Leo Fitzpatrick’s Composed Cool

Text by Patrick Knowles
Photograph by Glynnis McDaris

The measure of celebrity is a tricky thing to gauge. These days, an actor’s notoriety is more often defined by leaked sex videos and internet buzz than box office bottom lines. So, it’s an odd testament of one’s career when say, some random person creates a fake MySpace page in an actor’s name, keeps a fictionalized blog about their day-to-day happenings and has 1197 “friends” in their extended network. However, this was the case for Leo Fitzpatrick who, it should be noted, could simply care less if the fake “MySpace Leo” asks visitors not to send messages to him if they are “a fake celebrity or list one of [their] heroes as Britney Spears.”

Speaking over a cell phone on the streets of Chelsea, New York, the real Fitzpatrick says, “I think it’s fucking utterly hilarious. I don’t know why somebody would do it, but somebody did and it’s a bit crazy. It’s not full of lies, but it’s not full of truths either.”

In the fake Fitzpatrick “Rumors” blog they write, “Rumor: I got the lead role in Kids because I knew the director. Truth: I knew him but I got the role because Larry thought it would suit me.”

While this is generally on point with Clark’s overall sentiment, what’s missing is the fact that Fitzpatrick never intended to become an actor. In fact, it would be safe to say that if he had not started cutting school to hang out in the skate spots of New York the 28-year-old might still be living in his small working-class hometown of West Orange, New Jersey. “I started leaving home at a really young age. I think the first time I cut was in elementary school with a friend and we hid under his bed the entire school day.” As he considers the course that his life and career took, he takes a momentary pause and says, “This whole acting thing definitely panned out a lot differently than I could have ever imagined and while it’s been a windy road and slippery slope, it’s also nice because I don’t have a full attachment to it, you know?”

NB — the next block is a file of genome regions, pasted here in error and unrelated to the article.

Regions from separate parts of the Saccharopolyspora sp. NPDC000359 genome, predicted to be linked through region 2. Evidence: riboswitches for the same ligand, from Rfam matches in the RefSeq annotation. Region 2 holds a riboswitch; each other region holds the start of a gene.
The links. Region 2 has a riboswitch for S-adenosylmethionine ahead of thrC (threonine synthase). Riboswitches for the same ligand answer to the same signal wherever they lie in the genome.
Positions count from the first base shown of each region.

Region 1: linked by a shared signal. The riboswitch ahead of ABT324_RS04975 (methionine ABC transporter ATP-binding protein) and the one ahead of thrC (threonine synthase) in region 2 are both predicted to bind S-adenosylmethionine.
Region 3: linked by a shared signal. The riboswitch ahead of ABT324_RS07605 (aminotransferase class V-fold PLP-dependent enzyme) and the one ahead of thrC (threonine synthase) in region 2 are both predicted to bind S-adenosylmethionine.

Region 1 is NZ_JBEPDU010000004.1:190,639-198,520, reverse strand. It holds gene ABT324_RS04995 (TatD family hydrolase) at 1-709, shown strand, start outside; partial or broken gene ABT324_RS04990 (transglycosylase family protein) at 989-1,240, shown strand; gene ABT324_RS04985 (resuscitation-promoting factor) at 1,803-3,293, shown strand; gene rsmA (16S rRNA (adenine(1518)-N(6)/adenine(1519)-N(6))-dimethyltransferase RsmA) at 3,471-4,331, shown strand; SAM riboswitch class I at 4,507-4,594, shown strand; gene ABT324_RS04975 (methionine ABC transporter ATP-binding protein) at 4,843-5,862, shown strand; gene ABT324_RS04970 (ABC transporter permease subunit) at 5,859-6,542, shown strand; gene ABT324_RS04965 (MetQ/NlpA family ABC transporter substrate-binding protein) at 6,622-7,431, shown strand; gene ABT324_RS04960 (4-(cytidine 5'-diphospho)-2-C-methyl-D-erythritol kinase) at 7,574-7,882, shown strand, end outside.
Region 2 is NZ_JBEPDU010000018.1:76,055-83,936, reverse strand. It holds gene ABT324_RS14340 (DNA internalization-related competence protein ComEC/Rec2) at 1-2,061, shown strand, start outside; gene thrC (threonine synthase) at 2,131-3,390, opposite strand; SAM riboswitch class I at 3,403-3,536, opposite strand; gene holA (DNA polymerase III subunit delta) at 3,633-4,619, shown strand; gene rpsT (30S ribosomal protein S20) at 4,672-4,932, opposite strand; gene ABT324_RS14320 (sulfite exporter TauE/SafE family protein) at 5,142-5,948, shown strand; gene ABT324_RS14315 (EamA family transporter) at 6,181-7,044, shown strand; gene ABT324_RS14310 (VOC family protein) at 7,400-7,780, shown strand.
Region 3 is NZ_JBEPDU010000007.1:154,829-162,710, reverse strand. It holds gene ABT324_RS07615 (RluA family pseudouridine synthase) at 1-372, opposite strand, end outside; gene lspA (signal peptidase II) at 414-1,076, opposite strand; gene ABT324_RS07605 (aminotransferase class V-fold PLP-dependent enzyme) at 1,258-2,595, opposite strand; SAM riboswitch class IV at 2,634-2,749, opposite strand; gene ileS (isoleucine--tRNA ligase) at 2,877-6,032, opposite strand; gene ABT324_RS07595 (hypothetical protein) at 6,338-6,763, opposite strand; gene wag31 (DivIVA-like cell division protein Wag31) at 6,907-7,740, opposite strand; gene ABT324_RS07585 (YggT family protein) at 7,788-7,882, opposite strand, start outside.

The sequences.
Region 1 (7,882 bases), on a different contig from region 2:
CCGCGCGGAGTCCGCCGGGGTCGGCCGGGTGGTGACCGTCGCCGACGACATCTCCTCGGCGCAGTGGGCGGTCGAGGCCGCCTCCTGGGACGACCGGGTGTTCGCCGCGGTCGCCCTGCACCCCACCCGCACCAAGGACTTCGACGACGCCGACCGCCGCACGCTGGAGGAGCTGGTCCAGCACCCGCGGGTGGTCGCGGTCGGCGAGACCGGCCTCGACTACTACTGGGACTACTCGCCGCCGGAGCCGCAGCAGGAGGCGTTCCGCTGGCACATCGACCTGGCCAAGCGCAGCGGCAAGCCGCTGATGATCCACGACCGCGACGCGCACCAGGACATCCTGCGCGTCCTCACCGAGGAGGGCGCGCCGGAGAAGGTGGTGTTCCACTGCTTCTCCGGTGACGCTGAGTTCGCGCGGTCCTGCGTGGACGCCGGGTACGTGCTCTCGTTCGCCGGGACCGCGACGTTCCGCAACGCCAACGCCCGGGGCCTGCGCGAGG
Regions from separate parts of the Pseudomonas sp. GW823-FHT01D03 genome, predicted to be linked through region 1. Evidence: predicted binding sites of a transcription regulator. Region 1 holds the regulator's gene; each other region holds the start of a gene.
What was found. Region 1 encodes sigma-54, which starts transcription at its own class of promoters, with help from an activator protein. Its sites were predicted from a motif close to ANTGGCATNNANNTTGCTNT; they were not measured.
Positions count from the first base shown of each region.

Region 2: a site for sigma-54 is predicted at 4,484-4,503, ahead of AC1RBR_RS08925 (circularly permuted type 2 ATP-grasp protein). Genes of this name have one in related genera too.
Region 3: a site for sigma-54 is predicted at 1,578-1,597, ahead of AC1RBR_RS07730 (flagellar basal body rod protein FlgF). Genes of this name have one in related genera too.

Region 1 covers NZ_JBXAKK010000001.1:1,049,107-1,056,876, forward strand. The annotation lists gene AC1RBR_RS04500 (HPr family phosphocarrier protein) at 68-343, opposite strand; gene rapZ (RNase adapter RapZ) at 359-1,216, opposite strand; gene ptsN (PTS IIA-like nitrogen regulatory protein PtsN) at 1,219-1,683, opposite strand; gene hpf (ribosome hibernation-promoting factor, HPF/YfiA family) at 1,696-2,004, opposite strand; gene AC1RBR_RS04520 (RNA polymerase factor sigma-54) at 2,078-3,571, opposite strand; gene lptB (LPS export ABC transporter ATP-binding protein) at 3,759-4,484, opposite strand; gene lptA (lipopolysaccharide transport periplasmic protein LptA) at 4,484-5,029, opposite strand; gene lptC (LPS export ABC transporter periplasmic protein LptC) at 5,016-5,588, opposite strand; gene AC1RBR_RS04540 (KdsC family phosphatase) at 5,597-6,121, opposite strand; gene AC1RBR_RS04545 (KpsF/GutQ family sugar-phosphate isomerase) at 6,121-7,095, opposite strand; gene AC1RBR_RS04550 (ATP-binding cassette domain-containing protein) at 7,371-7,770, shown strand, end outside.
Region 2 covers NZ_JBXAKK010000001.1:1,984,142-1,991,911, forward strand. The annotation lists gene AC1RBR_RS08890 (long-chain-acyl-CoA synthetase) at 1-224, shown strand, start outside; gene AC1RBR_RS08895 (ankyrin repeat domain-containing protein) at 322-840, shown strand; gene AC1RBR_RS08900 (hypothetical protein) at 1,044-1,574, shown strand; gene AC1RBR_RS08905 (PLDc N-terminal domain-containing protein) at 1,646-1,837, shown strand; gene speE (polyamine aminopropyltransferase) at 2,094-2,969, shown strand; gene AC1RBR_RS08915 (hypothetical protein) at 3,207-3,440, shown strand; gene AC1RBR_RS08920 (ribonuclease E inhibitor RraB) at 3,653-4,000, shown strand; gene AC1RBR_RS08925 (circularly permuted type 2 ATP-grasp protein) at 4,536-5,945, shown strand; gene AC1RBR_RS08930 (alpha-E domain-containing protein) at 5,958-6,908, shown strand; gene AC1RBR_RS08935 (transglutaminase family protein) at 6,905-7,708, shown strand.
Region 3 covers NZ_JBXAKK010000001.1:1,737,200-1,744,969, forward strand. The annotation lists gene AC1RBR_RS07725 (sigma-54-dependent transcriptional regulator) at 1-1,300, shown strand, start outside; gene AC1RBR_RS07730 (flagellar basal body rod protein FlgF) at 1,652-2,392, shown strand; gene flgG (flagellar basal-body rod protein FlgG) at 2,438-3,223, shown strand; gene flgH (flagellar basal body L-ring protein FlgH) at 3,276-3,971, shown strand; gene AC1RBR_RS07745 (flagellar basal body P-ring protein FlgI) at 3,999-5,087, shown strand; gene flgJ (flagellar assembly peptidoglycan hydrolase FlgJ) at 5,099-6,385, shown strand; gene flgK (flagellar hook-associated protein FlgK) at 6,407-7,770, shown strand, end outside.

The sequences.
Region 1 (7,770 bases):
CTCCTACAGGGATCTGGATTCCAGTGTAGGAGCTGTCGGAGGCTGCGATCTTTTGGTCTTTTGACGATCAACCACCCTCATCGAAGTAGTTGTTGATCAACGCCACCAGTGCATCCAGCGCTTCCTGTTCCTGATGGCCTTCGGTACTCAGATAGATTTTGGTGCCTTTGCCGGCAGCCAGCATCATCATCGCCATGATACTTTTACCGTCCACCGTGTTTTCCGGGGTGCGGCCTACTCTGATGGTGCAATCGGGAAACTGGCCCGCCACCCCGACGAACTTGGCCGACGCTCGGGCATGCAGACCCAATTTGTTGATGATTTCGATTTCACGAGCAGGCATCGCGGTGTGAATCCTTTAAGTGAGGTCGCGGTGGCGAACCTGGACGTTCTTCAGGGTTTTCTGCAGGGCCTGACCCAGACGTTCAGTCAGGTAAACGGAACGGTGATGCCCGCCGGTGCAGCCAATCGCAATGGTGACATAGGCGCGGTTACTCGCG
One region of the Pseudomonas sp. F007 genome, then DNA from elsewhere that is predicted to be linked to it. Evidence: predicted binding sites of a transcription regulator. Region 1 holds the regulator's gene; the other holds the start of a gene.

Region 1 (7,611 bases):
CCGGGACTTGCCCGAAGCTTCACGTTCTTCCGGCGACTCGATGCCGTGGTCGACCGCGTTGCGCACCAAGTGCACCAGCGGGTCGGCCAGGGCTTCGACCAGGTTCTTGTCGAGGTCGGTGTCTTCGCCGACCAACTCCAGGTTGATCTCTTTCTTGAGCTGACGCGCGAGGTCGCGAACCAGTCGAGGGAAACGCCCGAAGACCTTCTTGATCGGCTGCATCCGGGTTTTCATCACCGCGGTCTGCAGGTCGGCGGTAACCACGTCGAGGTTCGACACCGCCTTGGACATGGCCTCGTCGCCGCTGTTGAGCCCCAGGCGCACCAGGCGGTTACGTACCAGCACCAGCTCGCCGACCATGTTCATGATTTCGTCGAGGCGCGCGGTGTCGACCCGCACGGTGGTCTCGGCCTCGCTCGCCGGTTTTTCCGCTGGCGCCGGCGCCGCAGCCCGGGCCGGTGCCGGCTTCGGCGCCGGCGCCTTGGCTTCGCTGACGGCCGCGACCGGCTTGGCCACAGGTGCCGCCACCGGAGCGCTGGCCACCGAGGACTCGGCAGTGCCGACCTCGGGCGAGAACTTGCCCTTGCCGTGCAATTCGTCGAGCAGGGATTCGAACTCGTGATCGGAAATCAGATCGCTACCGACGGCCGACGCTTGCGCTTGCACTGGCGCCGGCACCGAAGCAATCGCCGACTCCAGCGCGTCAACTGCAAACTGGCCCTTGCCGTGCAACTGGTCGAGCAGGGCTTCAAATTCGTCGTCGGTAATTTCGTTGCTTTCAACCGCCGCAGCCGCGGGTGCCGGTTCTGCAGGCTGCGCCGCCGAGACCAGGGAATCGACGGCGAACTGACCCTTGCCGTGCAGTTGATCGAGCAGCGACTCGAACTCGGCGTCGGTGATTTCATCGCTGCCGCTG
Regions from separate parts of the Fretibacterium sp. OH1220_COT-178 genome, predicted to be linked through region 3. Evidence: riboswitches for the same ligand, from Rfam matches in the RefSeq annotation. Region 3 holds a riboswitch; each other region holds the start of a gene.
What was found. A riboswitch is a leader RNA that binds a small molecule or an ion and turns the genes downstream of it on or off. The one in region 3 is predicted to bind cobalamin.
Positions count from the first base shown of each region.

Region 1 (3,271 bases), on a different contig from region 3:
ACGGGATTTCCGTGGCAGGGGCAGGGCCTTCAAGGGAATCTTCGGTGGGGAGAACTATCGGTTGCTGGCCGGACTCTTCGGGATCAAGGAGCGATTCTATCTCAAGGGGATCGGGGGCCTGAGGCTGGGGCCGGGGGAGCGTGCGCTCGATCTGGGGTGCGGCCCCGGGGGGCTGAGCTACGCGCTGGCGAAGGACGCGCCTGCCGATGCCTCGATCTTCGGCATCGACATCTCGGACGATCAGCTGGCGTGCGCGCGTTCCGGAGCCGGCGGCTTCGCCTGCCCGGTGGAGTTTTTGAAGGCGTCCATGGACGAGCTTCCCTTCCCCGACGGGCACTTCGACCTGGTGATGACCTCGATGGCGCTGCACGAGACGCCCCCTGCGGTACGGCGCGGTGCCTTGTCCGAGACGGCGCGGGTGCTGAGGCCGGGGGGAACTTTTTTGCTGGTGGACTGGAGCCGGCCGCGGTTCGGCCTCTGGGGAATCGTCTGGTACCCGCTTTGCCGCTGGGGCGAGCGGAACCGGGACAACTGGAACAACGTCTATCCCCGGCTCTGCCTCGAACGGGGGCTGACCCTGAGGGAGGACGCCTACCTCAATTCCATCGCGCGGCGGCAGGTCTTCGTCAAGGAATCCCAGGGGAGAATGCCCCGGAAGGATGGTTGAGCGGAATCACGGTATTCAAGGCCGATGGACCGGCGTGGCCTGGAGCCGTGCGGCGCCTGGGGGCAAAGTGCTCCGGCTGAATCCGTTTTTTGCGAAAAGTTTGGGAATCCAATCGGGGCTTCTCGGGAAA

Fitzpatrick’s particular path to film began through a series of happenstance beginning when he strolled into an open-casting call one New York afternoon over ten years ago. After a few auditions, he was asked to take the lead role in the Larry Clark film, Kids, as the HIV-positive street skater Telly. The film would come to polarize critics and present a stark look at a darker side of the human condition through the eyes of troubled teenagers. It also served as a stepping-stone for the careers of Chloë Sevigny and Rosario Dawson.

While Fitzpatrick had known Clark from hanging out in the local skate spots of the city, he is quick to admit that landing the role was a surprise. “I don’t think I was Larry’s first choice or anybody’s first choice. It was just me and every other kid in New York going in there and just trying out for this movie that no one thought would go anywhere or do anything. It just seemed like something cool to do for the summer.” Even as he reflects further, he has trouble putting his finger on the success of the film. “I think the reason it worked was because no one really put any expectation on it. It’s hard to describe. I have had ten years to think about it and I still can’t figure out how it happened.”